Who, in recent times, has had a more controversial education than James Thompson, the son of the Labour MP Diane Abbott? In 2003, aged 12, he was forced publicly to defend his mother after she sent him to the £10,000-a-year City of London School. Now, Thompson has made his way to Tema, Ghana, to study at the SOS-Hermann Gmeiner International College (£3,000 a year fees, plus £2,400 for board). “Couldn’t he have got in touch with his African roots in Hackney?” wrote one anti-Abbott commentator online.
Professor Gus John, a fellow of the Institute of Education and a leading commentator on race and education, is more understanding. “I think that most black children growing up in this country, irrespective of whether they go to a private school or a state school, should have an opportunity to go to school in a black country that is of some significance to their heritage,” he says. “It’s very easy to form the view that knowledge is valid only when it comes from a European perspective. Being schooled in black institutions of learning helps young people to get not just a sense of their own identity, self-esteem and history, but also an alternative world-view.”
But what does it say about our state education system if even a left-wing Labour MP does not want her son to use it? Poverty of ambition, socioeconomic challenges relating to crime and single-parent families, institutional racism and under-resourced schools are just some of the factors that contribute to low educational outcomes for many children of African and Caribbean origin. However, as the son of a Cambridge-educated politician, James was never in any danger of being one of the 70 per cent of black boys in London who leave school without five GCSEs graded A*-C (he got 11 A* grades). The inequalities in our education system are primarily about class. Race just compounds the issue.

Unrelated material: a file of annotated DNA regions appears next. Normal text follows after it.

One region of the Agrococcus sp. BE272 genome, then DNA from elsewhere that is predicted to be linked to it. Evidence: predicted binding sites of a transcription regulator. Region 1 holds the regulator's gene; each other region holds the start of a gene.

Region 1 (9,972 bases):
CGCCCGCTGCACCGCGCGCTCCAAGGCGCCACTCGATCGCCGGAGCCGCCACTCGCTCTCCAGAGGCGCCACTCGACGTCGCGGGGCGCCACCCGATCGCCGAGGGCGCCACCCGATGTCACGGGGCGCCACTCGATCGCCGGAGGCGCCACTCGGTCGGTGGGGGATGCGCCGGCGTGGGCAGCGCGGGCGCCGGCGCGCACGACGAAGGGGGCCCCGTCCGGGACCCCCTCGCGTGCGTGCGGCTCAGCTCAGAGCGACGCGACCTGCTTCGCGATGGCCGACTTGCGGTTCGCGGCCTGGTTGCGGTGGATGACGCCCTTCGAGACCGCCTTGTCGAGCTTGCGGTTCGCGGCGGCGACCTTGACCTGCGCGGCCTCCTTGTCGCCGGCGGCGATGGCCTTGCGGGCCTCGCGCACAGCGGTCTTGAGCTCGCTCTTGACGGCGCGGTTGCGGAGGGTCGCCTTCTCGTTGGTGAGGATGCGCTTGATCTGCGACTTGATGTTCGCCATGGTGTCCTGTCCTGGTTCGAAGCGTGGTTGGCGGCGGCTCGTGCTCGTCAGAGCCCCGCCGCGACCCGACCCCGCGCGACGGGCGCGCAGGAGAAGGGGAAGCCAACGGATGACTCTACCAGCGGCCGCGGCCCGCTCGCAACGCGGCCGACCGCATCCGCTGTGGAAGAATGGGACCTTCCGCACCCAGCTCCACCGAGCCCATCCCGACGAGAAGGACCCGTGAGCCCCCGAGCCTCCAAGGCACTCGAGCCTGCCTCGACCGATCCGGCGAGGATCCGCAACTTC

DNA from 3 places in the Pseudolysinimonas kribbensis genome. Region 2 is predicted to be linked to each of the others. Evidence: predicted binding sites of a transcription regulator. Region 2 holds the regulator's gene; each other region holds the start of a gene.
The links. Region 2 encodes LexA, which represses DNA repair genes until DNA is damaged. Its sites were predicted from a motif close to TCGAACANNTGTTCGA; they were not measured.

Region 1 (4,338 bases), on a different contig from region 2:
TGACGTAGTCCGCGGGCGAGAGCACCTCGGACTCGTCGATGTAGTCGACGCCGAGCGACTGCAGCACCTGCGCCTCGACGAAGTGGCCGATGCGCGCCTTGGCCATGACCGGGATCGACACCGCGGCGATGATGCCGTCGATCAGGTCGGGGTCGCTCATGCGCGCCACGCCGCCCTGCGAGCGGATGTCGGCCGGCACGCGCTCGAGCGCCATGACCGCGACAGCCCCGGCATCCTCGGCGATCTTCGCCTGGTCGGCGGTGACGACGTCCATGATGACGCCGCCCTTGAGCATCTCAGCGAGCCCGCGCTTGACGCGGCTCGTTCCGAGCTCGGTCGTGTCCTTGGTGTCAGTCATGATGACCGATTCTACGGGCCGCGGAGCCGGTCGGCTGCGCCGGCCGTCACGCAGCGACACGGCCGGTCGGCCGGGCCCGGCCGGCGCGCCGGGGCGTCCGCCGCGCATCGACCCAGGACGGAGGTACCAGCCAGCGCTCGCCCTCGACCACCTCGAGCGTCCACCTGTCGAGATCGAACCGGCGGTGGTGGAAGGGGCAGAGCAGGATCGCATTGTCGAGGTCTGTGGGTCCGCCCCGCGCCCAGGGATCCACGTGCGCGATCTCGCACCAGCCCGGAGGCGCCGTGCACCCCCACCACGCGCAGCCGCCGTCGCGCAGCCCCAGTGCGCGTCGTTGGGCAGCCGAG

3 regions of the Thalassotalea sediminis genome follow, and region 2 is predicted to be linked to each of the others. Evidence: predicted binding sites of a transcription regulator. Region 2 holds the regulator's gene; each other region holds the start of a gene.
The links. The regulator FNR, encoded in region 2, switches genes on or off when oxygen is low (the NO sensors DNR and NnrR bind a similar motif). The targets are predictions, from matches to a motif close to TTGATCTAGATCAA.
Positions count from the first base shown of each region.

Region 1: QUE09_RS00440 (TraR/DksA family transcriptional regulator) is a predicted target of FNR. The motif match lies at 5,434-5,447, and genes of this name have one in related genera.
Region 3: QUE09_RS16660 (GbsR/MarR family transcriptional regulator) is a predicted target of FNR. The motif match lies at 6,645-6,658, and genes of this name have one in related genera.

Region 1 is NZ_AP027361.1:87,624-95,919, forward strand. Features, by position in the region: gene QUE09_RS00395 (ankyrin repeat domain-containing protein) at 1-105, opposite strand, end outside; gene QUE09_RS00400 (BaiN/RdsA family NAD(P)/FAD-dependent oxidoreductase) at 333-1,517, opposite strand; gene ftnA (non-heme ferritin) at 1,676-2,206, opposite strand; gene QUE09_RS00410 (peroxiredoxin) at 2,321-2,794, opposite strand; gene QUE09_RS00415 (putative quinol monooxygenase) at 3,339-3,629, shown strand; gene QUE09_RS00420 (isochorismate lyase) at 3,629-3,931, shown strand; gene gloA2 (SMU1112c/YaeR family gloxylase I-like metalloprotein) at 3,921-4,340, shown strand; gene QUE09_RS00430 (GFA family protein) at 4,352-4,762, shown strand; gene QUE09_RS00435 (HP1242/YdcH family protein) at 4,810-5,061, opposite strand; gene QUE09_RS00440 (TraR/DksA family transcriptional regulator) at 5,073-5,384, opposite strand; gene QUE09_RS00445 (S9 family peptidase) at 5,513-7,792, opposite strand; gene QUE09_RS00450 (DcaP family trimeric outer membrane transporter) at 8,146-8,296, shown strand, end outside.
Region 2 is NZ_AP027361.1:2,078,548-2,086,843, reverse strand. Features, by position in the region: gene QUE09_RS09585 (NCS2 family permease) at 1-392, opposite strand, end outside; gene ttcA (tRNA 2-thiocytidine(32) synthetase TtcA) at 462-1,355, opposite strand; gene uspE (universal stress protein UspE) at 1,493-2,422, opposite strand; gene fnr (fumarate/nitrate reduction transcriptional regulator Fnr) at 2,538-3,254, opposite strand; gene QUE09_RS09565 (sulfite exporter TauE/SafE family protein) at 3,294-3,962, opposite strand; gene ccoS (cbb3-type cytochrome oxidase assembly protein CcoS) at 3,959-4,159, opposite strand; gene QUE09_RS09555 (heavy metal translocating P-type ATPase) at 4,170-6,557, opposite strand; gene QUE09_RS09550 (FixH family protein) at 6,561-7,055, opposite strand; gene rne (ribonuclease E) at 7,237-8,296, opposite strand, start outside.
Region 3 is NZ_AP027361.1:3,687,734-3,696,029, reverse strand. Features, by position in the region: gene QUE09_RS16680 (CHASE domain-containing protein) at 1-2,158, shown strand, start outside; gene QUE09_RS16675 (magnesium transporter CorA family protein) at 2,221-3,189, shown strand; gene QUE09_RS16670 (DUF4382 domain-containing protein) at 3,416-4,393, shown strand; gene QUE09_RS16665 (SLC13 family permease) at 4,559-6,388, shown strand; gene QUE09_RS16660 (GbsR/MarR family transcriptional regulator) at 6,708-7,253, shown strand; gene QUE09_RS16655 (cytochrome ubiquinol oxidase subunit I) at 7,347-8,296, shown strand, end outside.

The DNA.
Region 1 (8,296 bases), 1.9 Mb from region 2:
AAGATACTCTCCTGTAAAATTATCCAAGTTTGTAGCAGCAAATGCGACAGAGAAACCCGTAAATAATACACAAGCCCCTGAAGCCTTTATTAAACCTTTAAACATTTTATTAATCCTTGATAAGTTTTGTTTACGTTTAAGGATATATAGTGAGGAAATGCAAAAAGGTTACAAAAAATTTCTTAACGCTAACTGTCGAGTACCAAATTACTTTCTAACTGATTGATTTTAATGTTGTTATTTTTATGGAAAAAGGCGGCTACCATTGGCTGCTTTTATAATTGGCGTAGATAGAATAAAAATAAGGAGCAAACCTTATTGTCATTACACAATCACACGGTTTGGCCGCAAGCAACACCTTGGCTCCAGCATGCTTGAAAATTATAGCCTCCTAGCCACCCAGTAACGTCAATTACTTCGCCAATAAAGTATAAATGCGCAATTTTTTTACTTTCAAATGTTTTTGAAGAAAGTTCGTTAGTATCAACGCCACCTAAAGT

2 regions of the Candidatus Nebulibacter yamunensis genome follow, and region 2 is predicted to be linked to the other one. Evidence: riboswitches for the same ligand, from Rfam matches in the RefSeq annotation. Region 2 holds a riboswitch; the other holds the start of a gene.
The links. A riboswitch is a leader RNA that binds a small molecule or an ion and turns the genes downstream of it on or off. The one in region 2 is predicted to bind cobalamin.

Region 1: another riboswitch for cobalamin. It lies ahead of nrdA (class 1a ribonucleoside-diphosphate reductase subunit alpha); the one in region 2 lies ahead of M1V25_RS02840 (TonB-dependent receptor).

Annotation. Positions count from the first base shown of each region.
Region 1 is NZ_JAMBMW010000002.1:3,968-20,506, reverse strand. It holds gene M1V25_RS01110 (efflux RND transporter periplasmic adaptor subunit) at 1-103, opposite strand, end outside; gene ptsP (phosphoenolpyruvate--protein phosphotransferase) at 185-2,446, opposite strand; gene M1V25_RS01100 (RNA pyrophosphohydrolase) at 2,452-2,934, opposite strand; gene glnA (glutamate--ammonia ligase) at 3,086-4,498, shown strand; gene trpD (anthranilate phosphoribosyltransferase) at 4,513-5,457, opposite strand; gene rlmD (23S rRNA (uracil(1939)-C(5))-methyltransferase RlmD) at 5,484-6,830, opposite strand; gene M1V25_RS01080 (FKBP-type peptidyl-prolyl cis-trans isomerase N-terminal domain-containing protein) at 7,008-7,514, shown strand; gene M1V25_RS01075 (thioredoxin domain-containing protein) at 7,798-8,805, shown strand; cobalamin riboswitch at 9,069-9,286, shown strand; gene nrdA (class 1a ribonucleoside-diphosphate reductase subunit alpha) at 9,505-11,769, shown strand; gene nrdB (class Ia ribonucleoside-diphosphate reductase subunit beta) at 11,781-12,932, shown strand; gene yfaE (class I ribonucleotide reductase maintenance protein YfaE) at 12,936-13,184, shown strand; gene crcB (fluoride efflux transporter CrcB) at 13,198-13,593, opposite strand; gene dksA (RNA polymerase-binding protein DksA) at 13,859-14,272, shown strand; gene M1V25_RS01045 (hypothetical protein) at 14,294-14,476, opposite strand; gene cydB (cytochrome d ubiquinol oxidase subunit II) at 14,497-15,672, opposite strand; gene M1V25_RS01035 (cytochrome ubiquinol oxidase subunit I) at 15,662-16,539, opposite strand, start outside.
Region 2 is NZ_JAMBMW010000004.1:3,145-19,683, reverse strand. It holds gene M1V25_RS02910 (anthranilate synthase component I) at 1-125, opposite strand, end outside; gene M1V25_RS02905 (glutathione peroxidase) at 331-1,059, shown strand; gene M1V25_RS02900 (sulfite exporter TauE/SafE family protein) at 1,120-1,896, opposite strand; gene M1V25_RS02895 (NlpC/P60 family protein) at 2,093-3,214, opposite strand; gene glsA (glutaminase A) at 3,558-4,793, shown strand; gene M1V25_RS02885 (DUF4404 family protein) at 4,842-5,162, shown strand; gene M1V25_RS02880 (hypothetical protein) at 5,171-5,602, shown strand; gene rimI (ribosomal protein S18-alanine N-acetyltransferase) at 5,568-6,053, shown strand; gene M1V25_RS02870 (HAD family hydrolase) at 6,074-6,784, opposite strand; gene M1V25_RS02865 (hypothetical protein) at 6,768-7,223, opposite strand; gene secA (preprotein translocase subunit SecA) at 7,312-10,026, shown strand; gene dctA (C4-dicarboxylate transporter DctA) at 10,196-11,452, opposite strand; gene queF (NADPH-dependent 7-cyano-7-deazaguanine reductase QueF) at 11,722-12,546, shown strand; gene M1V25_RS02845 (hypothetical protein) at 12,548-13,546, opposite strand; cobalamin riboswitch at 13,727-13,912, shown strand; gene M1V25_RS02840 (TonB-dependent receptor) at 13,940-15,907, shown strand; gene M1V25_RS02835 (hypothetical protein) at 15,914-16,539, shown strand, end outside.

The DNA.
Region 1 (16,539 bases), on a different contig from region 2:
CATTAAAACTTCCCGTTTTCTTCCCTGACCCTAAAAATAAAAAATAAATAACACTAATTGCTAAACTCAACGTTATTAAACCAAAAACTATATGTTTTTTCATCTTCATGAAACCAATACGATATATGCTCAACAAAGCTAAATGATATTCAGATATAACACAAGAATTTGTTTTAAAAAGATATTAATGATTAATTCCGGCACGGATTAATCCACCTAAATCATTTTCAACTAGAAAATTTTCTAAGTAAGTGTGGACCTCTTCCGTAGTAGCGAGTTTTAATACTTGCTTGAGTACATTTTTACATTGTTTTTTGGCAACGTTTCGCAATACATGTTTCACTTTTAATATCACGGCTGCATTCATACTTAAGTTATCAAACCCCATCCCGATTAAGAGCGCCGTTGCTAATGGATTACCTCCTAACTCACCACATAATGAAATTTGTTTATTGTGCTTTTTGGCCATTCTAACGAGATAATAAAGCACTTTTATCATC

In joining the ranks of African and Caribbean parents who send their children abroad for at least part of their education, Abbott embodies the aspirations of many black parents. “This country treats the underachievement of black children as if it is in their DNA,” says Professor John. “But children schooled in the Caribbean and Africa learn they can excel, because quite simply nothing less is expected of them.”
The writer, poet and publisher Nii Ayikwei Parkes believes he and his brother were rescued from underachievement when the family moved back to Ghana. “The teachers at my brother’s primary school told my father that he should go to an educationally subnormal school, as they called it in the Seventies, because they thought that he was slow. He was just quiet, but the tragedy is that a lot of parents in the same situation probably took that advice.”
After studying at Achimota School, one of Ghana’s most prestigious institutions, Parkes’s brother took an MBA in the US and became an investment banker. “In Ghana, you are surrounded by images of successful black people: the newsreaders are black, the pilots are black, the doctors are black. Success is normalised.”
But what of those whose parents cannot afford to opt out of the state system? Abbott professes to believe in an egalitarian society, but by buying her son’s education, she ultimately helps to entrench the divide in our society between the haves and the have-nots – of whatever race.